TAX REFUNDS THIS WINTER UNLIKELY
January 30, 2019 - Douglas Myser
Tax refunds this winter unlikely. It's unfortunate that the IRS has been furloughed, because an awful lot of low income households rely on the Earned Income Credit to help them get through the winter. With the holidays behind them, millions of americans are putting a new priority on the calendar: getting caught up on the heating bill. Since most states have laws prohibiting utilities from disconnecting the gas during the winter households struggling to juggle their expenses sometimes let this one lapse. When the new year arrives, so does help, in Earned Income Tax Credit for a vital infusions of cash after the holiday season. More than 25 million americans, low and moderate income tax filers claimed the EITC last year--a total of 18 percent of all tax returns. In 2018, these tax filers saw an average return of $2488--which helps to explain why households claiming EITC are among the earliest to file their taxes each year. Tax refunds this winter unlikely.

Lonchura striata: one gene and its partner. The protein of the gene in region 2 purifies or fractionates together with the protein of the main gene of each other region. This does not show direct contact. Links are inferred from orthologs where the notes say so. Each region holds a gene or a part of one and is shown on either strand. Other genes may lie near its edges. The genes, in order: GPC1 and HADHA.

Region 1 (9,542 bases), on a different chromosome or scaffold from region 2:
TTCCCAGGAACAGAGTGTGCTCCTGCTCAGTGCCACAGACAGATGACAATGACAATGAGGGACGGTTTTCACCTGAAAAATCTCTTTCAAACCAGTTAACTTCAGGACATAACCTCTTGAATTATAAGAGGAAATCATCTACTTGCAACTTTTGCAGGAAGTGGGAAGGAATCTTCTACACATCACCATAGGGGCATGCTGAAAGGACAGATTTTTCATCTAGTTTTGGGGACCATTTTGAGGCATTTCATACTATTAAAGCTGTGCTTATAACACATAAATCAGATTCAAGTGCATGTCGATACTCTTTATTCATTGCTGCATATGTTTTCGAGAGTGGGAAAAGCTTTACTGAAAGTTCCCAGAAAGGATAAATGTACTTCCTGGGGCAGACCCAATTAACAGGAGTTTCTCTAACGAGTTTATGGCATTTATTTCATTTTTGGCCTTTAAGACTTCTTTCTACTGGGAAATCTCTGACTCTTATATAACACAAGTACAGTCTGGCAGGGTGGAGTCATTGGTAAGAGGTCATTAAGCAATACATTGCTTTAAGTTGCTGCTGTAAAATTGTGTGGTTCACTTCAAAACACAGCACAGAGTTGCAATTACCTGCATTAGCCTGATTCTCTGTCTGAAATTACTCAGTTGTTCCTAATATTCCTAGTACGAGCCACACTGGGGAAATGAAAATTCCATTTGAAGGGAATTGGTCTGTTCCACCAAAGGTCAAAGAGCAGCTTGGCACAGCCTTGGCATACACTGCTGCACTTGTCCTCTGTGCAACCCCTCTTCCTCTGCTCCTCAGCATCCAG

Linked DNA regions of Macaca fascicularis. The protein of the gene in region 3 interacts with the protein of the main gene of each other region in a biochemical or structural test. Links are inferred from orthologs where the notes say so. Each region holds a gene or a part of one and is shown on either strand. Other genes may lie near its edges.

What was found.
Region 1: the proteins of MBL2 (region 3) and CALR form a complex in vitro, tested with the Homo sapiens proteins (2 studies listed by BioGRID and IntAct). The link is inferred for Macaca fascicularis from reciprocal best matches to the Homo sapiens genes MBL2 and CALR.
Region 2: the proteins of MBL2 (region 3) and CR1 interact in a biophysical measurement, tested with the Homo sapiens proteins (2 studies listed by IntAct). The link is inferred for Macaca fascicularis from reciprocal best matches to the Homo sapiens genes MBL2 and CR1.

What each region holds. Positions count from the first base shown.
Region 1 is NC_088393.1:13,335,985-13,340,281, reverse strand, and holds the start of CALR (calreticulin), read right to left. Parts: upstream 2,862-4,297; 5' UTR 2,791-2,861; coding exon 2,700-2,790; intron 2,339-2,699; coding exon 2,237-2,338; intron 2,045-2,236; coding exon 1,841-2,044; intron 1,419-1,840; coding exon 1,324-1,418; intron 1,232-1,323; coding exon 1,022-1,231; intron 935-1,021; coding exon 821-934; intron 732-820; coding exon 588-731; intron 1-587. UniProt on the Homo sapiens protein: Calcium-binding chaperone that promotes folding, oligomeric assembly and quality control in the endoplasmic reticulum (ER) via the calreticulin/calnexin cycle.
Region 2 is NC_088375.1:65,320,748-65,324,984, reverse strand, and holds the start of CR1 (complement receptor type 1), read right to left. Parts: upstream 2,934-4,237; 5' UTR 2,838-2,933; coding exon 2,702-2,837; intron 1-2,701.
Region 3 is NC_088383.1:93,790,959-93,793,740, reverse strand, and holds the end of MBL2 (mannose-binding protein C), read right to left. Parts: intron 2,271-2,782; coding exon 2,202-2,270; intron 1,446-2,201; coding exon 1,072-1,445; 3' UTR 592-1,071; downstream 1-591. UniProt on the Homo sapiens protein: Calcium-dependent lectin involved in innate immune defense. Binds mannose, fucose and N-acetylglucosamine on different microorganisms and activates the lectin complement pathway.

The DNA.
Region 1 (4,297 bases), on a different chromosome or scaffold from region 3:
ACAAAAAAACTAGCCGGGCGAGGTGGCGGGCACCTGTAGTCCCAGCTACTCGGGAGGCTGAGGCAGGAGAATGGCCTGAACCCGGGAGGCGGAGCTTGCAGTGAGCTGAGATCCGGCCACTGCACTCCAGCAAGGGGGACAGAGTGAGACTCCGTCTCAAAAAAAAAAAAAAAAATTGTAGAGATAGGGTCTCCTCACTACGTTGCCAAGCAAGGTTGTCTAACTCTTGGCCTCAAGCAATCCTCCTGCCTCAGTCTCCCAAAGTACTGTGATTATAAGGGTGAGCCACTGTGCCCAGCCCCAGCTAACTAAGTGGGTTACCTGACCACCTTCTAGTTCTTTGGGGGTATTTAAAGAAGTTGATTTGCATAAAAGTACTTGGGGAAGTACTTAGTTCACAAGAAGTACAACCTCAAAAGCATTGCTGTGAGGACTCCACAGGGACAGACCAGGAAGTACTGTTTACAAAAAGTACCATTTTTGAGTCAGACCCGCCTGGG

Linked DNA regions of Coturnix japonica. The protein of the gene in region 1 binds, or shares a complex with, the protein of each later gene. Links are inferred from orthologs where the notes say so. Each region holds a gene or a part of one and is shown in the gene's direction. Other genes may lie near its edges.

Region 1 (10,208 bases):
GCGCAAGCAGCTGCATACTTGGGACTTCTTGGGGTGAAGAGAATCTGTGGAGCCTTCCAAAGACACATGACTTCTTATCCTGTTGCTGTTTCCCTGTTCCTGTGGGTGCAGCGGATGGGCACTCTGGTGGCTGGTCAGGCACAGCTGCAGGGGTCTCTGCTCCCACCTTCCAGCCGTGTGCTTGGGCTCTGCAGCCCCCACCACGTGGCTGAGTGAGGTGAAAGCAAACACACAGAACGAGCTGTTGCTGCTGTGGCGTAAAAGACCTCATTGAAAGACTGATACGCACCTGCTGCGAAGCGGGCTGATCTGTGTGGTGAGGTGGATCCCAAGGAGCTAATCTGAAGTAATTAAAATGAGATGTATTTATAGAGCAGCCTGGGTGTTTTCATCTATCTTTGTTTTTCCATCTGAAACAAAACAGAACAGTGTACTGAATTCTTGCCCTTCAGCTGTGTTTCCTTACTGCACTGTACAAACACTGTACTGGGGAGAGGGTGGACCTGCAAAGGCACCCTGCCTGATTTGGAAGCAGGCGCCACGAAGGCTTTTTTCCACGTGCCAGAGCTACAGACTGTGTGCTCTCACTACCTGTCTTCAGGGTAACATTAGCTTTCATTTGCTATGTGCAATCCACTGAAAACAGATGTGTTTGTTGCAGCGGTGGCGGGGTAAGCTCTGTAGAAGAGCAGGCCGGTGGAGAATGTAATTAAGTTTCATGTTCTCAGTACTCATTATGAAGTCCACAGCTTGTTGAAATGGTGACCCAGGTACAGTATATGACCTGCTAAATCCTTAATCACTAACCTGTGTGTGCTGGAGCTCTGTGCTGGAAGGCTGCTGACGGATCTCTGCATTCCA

Tis year may be different, thanks to the ongoing federal government shutdown. While the Trump Administration has pledged that the Internal Revenue Service will still issue tax refunds, recent changes to the tax code will make that promise difficult to keep, especially with regard to these critical refunds. As the shutdown stretches on, people who depend on the EITC for relief may face serious hardship. "Although the federal government has indicated they want to send out refunds on time, it's questionable to me whether that's a realistic goal, says Elaine Maag, a Senior research associate at the Urban-Brookings Tax Policy Center at the Urban Institute. For those hoping to pay down tax debt with the tax refunds, you can contact a Tax Resolution firm for Tax Relief options, including the IRS Fresh Start Program.
Changes to the IRS tax code passed as part of the Protecting Americans from Tax Hikes Act of 2015 require the IRS to delay issuing tax refunds for filers who claim either the EITC of the Additional Child Tax Credit. This delay enables the IRS to verify wage date for families filing the EITC or ACTC refunds.